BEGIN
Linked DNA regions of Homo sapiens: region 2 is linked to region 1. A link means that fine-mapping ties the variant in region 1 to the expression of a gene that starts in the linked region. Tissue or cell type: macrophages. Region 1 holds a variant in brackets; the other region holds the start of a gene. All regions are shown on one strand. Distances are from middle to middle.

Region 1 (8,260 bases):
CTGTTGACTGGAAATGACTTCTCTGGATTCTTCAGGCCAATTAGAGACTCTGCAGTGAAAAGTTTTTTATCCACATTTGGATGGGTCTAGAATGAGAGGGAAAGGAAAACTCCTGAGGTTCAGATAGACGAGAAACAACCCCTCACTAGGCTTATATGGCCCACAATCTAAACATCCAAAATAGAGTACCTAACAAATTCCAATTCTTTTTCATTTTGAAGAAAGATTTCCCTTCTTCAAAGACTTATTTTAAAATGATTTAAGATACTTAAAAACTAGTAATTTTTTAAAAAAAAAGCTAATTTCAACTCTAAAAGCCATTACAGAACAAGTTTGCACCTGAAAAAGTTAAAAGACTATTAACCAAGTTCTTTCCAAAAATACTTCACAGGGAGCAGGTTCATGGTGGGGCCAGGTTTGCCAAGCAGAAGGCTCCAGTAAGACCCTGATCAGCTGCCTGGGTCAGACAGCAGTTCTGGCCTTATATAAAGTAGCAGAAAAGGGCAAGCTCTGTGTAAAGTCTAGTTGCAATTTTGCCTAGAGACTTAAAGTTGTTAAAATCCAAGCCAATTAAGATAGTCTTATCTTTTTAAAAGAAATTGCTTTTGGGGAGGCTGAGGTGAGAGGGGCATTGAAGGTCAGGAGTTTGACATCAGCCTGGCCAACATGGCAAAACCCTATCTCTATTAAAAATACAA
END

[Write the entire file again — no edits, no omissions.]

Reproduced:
Linked DNA regions of Homo sapiens: region 2 is linked to region 1. A link means that fine-mapping ties the variant in region 1 to the expression of a gene that starts in the linked region. Tissue or cell type: macrophages. Region 1 holds a variant in brackets; the other region holds the start of a gene. All regions are shown on one strand. Distances are from middle to middle.

Region 1 (8,260 bases):
CTGTTGACTGGAAATGACTTCTCTGGATTCTTCAGGCCAATTAGAGACTCTGCAGTGAAAAGTTTTTTATCCACATTTGGATGGGTCTAGAATGAGAGGGAAAGGAAAACTCCTGAGGTTCAGATAGACGAGAAACAACCCCTCACTAGGCTTATATGGCCCACAATCTAAACATCCAAAATAGAGTACCTAACAAATTCCAATTCTTTTTCATTTTGAAGAAAGATTTCCCTTCTTCAAAGACTTATTTTAAAATGATTTAAGATACTTAAAAACTAGTAATTTTTTAAAAAAAAAGCTAATTTCAACTCTAAAAGCCATTACAGAACAAGTTTGCACCTGAAAAAGTTAAAAGACTATTAACCAAGTTCTTTCCAAAAATACTTCACAGGGAGCAGGTTCATGGTGGGGCCAGGTTTGCCAAGCAGAAGGCTCCAGTAAGACCCTGATCAGCTGCCTGGGTCAGACAGCAGTTCTGGCCTTATATAAAGTAGCAGAAAAGGGCAAGCTCTGTGTAAAGTCTAGTTGCAATTTTGCCTAGAGACTTAAAGTTGTTAAAATCCAAGCCAATTAAGATAGTCTTATCTTTTTAAAAGAAATTGCTTTTGGGGAGGCTGAGGTGAGAGGGGCATTGAAGGTCAGGAGTTTGACATCAGCCTGGCCAACATGGCAAAACCCTATCTCTATTAAAAATACAA